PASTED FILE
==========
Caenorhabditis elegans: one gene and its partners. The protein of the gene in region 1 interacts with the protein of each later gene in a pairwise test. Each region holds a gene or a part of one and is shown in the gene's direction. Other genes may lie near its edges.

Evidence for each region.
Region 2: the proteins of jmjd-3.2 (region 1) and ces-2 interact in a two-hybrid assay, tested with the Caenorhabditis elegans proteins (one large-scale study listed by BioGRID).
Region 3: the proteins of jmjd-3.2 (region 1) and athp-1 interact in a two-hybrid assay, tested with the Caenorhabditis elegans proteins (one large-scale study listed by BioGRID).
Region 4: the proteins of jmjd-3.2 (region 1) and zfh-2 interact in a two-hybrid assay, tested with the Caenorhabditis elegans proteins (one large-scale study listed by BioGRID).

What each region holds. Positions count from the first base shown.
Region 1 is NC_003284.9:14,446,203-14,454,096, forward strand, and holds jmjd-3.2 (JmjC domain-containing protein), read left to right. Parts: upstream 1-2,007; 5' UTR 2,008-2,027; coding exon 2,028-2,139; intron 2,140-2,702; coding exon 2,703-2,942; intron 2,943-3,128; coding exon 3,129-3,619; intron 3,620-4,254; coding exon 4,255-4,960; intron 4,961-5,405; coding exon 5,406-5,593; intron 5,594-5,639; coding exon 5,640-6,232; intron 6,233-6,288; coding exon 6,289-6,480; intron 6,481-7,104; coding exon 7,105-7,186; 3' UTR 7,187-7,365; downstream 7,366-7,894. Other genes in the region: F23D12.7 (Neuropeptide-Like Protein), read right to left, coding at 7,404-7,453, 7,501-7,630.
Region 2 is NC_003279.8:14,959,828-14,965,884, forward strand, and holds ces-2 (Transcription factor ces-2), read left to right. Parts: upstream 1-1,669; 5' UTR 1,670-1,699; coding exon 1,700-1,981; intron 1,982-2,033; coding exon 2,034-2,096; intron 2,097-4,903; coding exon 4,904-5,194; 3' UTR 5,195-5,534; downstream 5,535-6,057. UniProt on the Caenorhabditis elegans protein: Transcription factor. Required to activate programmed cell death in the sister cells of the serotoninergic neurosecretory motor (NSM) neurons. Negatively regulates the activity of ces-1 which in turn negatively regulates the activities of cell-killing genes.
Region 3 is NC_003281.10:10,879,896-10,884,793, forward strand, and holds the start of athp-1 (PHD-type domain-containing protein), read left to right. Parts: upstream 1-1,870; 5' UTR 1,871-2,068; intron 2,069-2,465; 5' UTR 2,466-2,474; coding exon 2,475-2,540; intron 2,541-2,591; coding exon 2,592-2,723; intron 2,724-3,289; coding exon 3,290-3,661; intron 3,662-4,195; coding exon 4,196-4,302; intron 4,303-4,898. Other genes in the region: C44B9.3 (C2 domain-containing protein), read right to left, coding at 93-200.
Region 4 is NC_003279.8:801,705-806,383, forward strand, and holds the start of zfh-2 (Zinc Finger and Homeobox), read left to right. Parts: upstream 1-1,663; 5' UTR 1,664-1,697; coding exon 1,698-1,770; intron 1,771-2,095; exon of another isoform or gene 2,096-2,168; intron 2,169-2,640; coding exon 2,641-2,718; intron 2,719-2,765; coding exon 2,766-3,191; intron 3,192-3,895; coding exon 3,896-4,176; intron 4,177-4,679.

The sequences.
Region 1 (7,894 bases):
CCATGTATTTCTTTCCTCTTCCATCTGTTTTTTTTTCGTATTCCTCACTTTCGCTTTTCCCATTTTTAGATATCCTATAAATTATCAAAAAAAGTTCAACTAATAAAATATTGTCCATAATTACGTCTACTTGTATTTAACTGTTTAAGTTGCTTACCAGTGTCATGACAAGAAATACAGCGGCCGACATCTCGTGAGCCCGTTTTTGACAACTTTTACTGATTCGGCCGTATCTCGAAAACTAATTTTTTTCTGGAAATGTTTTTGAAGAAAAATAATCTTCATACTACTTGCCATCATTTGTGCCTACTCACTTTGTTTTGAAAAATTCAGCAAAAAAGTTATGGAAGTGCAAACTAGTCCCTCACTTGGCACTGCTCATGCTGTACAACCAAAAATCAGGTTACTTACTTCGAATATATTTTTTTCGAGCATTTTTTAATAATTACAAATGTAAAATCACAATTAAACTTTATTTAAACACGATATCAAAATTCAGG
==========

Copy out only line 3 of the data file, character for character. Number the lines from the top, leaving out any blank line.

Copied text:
Region 2: the proteins of jmjd-3.2 (region 1) and ces-2 interact in a two-hybrid assay, tested with the Caenorhabditis elegans proteins (one large-scale study listed by BioGRID).